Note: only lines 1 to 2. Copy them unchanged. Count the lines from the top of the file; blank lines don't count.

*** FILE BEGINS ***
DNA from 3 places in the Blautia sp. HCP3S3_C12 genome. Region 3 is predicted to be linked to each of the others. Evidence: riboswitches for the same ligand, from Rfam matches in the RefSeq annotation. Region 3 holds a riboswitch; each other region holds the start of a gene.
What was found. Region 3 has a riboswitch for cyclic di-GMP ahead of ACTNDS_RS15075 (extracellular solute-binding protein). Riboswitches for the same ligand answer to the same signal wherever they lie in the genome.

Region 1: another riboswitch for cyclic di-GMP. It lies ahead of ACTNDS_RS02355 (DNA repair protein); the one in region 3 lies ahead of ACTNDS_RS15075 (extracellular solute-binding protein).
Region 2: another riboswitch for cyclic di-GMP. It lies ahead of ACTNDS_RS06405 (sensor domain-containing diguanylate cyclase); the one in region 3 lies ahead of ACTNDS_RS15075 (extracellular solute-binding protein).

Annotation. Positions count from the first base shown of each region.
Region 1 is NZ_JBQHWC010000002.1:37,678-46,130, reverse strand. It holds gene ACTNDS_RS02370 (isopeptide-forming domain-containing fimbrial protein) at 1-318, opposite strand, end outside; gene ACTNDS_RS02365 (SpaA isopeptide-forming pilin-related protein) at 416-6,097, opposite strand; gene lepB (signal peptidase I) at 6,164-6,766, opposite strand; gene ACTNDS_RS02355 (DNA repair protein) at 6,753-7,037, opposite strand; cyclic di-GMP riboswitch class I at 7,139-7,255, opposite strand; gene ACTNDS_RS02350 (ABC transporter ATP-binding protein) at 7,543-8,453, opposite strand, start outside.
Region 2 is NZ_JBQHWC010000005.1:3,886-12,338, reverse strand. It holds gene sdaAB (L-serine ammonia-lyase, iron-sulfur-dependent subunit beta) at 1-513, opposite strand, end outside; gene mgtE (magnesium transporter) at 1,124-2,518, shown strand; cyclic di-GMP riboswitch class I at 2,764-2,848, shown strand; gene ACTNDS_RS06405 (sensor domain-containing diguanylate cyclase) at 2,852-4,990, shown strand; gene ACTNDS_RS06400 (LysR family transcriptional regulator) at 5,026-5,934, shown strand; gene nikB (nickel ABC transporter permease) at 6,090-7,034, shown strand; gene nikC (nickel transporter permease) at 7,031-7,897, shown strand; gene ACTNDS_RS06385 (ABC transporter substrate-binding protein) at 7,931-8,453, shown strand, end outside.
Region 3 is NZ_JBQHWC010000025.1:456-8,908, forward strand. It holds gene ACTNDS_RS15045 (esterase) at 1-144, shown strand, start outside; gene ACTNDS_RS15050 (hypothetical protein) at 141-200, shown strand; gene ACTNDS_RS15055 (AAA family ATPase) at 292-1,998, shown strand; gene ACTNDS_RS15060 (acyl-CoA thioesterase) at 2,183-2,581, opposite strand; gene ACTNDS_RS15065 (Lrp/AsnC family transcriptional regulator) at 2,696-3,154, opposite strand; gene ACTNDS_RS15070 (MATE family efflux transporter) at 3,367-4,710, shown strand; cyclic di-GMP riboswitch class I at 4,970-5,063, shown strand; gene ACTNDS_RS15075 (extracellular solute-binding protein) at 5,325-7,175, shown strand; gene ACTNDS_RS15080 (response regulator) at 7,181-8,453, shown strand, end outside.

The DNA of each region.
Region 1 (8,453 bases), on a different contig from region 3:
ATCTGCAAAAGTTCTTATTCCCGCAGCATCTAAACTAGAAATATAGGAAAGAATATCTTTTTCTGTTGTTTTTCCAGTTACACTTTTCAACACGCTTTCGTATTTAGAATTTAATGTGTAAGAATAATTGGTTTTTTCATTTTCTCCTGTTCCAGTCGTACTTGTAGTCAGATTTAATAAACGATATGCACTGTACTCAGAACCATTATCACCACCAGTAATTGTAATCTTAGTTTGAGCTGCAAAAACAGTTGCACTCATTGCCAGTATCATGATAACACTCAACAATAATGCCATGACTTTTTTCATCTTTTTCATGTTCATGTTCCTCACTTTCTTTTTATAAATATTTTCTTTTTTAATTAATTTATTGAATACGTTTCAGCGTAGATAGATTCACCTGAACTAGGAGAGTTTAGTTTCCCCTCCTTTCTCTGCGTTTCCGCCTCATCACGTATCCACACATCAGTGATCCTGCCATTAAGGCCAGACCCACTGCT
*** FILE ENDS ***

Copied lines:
DNA from 3 places in the Blautia sp. HCP3S3_C12 genome. Region 3 is predicted to be linked to each of the others. Evidence: riboswitches for the same ligand, from Rfam matches in the RefSeq annotation. Region 3 holds a riboswitch; each other region holds the start of a gene.
What was found. Region 3 has a riboswitch for cyclic di-GMP ahead of ACTNDS_RS15075 (extracellular solute-binding protein). Riboswitches for the same ligand answer to the same signal wherever they lie in the genome.